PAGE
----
Pat Mora likes to write about her Mexican-American family. Many ideas for her children's books come from growing up in the desert.
Biography
I was born in El Paso, Texas, and grew up in a bilingual home where books were an important part of my life. I can speak and write in both English and Spanish — am I lucky! I've always enjoyed reading all kinds of books and now I get to write them too — to sit and play with words on my computer.

Family, Mexican-American culture, and the desert are all important themes in my children's books as well as in my poetry and nonfiction for adults. Many of my book ideas come from the desert where I grew up — the open spaces, wide sky, all that sun and all those animals that scurry across the hot sand or fly high over the mountains. I also like to write about my family, like my aunt who danced on her 90th birthday, and my mother who wanted to be a rainbow tulip when she was in grade school.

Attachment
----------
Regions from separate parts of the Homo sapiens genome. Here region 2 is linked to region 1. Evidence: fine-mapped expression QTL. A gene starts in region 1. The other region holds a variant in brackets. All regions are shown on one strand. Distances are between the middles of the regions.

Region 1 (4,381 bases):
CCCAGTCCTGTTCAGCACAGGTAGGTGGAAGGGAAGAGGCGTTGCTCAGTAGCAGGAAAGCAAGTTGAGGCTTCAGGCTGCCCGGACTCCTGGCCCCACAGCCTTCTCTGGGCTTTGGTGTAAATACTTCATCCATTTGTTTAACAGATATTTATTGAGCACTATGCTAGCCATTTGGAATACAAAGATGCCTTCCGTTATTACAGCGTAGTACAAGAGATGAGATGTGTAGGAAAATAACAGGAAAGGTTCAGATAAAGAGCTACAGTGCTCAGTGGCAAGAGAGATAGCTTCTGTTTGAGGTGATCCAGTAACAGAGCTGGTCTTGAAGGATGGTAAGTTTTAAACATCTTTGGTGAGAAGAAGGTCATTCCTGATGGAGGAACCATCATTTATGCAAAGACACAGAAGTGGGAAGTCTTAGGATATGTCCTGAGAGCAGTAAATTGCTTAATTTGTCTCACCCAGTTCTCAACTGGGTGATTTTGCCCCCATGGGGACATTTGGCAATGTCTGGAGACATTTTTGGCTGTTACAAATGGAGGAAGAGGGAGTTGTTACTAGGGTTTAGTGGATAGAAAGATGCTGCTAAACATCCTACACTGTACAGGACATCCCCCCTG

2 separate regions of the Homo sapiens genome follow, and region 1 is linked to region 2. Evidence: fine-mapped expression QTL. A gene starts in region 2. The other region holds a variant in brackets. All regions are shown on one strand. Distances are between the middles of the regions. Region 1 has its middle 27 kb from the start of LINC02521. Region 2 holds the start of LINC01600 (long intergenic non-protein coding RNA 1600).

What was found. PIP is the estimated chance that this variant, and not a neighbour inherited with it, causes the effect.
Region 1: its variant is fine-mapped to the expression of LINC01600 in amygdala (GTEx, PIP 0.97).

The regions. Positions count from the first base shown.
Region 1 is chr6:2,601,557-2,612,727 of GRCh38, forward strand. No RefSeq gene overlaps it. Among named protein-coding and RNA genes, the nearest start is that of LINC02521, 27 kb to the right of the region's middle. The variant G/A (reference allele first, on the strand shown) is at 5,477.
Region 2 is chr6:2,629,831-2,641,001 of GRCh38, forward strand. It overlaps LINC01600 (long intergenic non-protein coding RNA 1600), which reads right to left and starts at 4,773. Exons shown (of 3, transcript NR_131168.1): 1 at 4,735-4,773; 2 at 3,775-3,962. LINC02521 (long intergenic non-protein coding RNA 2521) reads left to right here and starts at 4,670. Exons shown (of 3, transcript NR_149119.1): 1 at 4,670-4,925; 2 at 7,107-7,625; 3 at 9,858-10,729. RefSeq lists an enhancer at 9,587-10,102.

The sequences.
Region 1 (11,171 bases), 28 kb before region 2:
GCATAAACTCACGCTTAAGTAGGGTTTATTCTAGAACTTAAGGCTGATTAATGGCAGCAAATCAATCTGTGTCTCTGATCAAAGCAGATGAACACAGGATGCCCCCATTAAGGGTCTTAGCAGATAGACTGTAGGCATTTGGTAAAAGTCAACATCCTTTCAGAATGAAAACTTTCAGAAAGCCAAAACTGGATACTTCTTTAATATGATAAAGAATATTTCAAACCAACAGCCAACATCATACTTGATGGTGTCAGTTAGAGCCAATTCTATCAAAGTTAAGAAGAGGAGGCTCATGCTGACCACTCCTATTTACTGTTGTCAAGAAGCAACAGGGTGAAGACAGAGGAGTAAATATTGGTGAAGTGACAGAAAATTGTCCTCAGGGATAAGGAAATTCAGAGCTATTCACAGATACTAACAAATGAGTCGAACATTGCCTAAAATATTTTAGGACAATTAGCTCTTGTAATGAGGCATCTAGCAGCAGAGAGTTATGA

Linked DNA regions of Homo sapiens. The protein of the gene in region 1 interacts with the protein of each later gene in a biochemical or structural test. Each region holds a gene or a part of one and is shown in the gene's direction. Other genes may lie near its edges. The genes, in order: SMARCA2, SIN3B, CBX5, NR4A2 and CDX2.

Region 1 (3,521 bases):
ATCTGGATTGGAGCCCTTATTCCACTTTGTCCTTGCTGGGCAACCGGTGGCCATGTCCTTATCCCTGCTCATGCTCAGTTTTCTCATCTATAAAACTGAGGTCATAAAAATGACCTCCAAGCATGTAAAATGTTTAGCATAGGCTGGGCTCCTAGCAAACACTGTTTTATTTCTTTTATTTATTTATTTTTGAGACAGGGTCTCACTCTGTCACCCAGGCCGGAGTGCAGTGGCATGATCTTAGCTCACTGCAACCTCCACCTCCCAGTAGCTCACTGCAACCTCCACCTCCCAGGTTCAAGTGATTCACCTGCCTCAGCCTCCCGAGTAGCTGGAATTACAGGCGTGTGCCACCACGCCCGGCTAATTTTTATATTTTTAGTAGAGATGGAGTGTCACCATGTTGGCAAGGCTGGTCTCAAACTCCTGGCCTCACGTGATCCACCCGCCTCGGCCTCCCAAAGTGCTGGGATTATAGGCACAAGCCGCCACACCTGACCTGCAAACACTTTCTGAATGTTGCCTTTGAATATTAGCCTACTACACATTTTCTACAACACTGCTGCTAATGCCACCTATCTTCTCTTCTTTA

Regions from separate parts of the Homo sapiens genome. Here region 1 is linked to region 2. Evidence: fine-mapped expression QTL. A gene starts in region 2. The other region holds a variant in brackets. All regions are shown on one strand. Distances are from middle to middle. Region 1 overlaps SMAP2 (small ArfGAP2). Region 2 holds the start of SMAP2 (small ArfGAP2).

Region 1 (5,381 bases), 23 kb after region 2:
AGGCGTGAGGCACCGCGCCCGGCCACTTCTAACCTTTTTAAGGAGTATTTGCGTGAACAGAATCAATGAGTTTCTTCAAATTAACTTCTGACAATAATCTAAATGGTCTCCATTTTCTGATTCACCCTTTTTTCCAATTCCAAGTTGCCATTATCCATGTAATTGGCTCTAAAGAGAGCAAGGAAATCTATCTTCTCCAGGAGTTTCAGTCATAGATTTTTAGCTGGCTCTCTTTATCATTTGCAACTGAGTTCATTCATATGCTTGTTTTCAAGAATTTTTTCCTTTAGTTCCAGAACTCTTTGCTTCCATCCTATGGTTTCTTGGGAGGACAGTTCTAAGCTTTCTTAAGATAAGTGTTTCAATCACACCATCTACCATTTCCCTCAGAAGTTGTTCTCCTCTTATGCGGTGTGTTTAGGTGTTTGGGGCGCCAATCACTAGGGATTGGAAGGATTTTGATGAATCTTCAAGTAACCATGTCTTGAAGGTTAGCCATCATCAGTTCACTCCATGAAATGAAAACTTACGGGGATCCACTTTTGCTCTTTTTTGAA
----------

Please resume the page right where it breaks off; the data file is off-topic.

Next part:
I take pride in being a Hispanic writer. I will continue to write and to struggle to say what no other writer can say in quite the same way. I write, in part, because Hispanic perspectives need to be part of our literary heritage — including children's literature and juvenile poetry. I have strong feelings that Chicano children need good children's books, well illustrated, and from big publishing houses — that is something I would really like to pursue. I want to establish pride in heritage for young Chicanos.



Pat Mora, the mother of three children, has been a teacher, university administrator, and consultant. She is the recipient of a National Endowment of the Arts Poetry Fellowship, a Kellogg National Leadership Fellowship, and three Southwest Book Awards. She speaks about multicultural literature, cultural conservation, creative writing, and leadership at conferences, schools, and universities. She enjoys encouraging audiences to view their cultures, homes, and landscapes as catalysts for writing and for creativity.

Interview Transcript